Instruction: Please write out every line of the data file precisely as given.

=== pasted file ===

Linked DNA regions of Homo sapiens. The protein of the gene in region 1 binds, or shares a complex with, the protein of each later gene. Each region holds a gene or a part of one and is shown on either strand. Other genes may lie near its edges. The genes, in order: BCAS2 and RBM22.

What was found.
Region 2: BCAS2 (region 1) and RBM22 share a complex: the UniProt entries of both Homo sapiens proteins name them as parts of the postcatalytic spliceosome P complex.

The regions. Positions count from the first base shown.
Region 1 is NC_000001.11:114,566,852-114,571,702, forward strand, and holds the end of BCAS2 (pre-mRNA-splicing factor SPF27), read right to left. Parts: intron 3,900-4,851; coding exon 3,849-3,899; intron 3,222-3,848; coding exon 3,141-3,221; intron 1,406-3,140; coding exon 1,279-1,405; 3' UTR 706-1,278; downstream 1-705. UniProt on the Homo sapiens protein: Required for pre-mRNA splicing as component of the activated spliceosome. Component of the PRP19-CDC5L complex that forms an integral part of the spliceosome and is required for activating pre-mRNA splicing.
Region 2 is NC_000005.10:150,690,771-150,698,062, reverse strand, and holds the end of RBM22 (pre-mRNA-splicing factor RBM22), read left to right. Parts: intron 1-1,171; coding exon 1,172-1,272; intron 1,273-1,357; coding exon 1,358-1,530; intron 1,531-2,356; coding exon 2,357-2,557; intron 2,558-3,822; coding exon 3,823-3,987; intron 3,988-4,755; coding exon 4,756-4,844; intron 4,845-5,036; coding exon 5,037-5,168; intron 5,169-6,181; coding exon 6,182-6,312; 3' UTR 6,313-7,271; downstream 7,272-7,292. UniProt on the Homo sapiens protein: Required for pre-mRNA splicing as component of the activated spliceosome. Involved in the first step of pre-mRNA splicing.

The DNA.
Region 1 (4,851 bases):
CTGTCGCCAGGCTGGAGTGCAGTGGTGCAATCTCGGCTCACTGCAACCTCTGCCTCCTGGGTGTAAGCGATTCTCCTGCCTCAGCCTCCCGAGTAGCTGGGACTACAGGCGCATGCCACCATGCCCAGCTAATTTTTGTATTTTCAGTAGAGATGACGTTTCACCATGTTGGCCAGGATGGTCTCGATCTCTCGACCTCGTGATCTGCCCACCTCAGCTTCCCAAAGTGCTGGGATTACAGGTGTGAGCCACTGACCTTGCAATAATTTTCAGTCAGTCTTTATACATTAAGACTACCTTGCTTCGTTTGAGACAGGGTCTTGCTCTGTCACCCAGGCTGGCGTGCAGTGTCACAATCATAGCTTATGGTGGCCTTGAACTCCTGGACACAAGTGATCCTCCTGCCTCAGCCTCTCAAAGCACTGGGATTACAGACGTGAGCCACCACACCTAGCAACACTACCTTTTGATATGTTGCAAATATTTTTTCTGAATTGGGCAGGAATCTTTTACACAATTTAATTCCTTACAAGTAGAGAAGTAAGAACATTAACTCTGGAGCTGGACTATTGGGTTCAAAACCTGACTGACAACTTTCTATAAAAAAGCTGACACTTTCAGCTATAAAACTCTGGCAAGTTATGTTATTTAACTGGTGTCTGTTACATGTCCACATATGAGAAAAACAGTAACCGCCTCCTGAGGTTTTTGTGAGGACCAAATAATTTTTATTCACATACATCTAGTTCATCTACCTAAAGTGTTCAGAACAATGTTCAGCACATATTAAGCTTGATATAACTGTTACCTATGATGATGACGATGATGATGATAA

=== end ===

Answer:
Linked DNA regions of Homo sapiens. The protein of the gene in region 1 binds, or shares a complex with, the protein of each later gene. Each region holds a gene or a part of one and is shown on either strand. Other genes may lie near its edges. The genes, in order: BCAS2 and RBM22.

What was found.
Region 2: BCAS2 (region 1) and RBM22 share a complex: the UniProt entries of both Homo sapiens proteins name them as parts of the postcatalytic spliceosome P complex.

The regions. Positions count from the first base shown.
Region 1 is NC_000001.11:114,566,852-114,571,702, forward strand, and holds the end of BCAS2 (pre-mRNA-splicing factor SPF27), read right to left. Parts: intron 3,900-4,851; coding exon 3,849-3,899; intron 3,222-3,848; coding exon 3,141-3,221; intron 1,406-3,140; coding exon 1,279-1,405; 3' UTR 706-1,278; downstream 1-705. UniProt on the Homo sapiens protein: Required for pre-mRNA splicing as component of the activated spliceosome. Component of the PRP19-CDC5L complex that forms an integral part of the spliceosome and is required for activating pre-mRNA splicing.
Region 2 is NC_000005.10:150,690,771-150,698,062, reverse strand, and holds the end of RBM22 (pre-mRNA-splicing factor RBM22), read left to right. Parts: intron 1-1,171; coding exon 1,172-1,272; intron 1,273-1,357; coding exon 1,358-1,530; intron 1,531-2,356; coding exon 2,357-2,557; intron 2,558-3,822; coding exon 3,823-3,987; intron 3,988-4,755; coding exon 4,756-4,844; intron 4,845-5,036; coding exon 5,037-5,168; intron 5,169-6,181; coding exon 6,182-6,312; 3' UTR 6,313-7,271; downstream 7,272-7,292. UniProt on the Homo sapiens protein: Required for pre-mRNA splicing as component of the activated spliceosome. Involved in the first step of pre-mRNA splicing.

The DNA.
Region 1 (4,851 bases):
CTGTCGCCAGGCTGGAGTGCAGTGGTGCAATCTCGGCTCACTGCAACCTCTGCCTCCTGGGTGTAAGCGATTCTCCTGCCTCAGCCTCCCGAGTAGCTGGGACTACAGGCGCATGCCACCATGCCCAGCTAATTTTTGTATTTTCAGTAGAGATGACGTTTCACCATGTTGGCCAGGATGGTCTCGATCTCTCGACCTCGTGATCTGCCCACCTCAGCTTCCCAAAGTGCTGGGATTACAGGTGTGAGCCACTGACCTTGCAATAATTTTCAGTCAGTCTTTATACATTAAGACTACCTTGCTTCGTTTGAGACAGGGTCTTGCTCTGTCACCCAGGCTGGCGTGCAGTGTCACAATCATAGCTTATGGTGGCCTTGAACTCCTGGACACAAGTGATCCTCCTGCCTCAGCCTCTCAAAGCACTGGGATTACAGACGTGAGCCACCACACCTAGCAACACTACCTTTTGATATGTTGCAAATATTTTTTCTGAATTGGGCAGGAATCTTTTACACAATTTAATTCCTTACAAGTAGAGAAGTAAGAACATTAACTCTGGAGCTGGACTATTGGGTTCAAAACCTGACTGACAACTTTCTATAAAAAAGCTGACACTTTCAGCTATAAAACTCTGGCAAGTTATGTTATTTAACTGGTGTCTGTTACATGTCCACATATGAGAAAAACAGTAACCGCCTCCTGAGGTTTTTGTGAGGACCAAATAATTTTTATTCACATACATCTAGTTCATCTACCTAAAGTGTTCAGAACAATGTTCAGCACATATTAAGCTTGATATAACTGTTACCTATGATGATGACGATGATGATGATAA